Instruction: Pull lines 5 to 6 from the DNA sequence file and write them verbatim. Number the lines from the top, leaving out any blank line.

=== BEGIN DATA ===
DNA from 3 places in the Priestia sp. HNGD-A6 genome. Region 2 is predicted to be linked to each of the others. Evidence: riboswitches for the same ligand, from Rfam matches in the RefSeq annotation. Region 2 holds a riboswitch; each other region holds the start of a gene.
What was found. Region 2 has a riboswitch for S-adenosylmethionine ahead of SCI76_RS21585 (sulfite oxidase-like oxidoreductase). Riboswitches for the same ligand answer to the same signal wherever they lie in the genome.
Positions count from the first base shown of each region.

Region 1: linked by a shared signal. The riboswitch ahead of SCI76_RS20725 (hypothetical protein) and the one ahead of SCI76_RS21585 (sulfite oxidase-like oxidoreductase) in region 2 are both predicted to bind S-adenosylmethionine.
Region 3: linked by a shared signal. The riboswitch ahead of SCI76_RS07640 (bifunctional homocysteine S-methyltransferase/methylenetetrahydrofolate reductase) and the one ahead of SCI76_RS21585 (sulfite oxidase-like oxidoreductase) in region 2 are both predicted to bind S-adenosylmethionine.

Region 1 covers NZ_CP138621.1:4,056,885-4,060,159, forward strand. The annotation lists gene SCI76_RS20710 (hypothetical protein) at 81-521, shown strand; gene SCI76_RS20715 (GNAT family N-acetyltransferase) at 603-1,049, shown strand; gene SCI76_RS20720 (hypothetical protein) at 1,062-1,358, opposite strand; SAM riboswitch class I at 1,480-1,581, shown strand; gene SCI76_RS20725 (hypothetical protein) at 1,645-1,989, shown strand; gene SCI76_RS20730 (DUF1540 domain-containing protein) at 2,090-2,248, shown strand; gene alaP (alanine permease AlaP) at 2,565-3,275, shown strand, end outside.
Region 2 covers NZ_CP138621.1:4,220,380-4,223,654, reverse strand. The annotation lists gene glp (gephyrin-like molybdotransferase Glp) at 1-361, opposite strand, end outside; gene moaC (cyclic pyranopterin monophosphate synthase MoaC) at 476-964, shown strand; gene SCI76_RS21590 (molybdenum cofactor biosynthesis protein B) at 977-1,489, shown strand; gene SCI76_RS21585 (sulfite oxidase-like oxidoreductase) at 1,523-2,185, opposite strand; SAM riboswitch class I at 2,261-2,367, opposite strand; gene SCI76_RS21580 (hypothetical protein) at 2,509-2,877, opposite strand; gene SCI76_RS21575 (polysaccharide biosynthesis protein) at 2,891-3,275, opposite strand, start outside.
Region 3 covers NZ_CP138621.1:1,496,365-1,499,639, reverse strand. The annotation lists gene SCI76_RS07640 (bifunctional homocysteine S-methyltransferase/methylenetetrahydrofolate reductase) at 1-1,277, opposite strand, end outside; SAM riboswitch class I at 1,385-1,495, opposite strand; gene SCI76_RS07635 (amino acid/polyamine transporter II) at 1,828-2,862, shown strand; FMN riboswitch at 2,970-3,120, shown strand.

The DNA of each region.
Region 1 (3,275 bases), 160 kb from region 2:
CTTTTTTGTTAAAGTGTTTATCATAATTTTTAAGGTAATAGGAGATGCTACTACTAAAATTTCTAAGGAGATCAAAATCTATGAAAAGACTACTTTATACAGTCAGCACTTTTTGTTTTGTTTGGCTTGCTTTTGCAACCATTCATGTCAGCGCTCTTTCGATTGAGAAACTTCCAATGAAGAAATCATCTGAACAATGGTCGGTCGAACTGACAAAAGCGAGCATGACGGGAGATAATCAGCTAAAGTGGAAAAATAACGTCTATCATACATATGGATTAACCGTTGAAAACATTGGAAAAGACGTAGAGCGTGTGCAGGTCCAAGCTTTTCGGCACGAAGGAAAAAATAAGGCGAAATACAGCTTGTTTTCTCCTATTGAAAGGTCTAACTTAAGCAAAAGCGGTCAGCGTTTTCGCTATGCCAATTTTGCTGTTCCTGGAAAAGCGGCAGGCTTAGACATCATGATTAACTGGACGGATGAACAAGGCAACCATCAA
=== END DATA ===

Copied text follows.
Region 3: linked by a shared signal. The riboswitch ahead of SCI76_RS07640 (bifunctional homocysteine S-methyltransferase/methylenetetrahydrofolate reductase) and the one ahead of SCI76_RS21585 (sulfite oxidase-like oxidoreductase) in region 2 are both predicted to bind S-adenosylmethionine.

Region 1 covers NZ_CP138621.1:4,056,885-4,060,159, forward strand. The annotation lists gene SCI76_RS20710 (hypothetical protein) at 81-521, shown strand; gene SCI76_RS20715 (GNAT family N-acetyltransferase) at 603-1,049, shown strand; gene SCI76_RS20720 (hypothetical protein) at 1,062-1,358, opposite strand; SAM riboswitch class I at 1,480-1,581, shown strand; gene SCI76_RS20725 (hypothetical protein) at 1,645-1,989, shown strand; gene SCI76_RS20730 (DUF1540 domain-containing protein) at 2,090-2,248, shown strand; gene alaP (alanine permease AlaP) at 2,565-3,275, shown strand, end outside.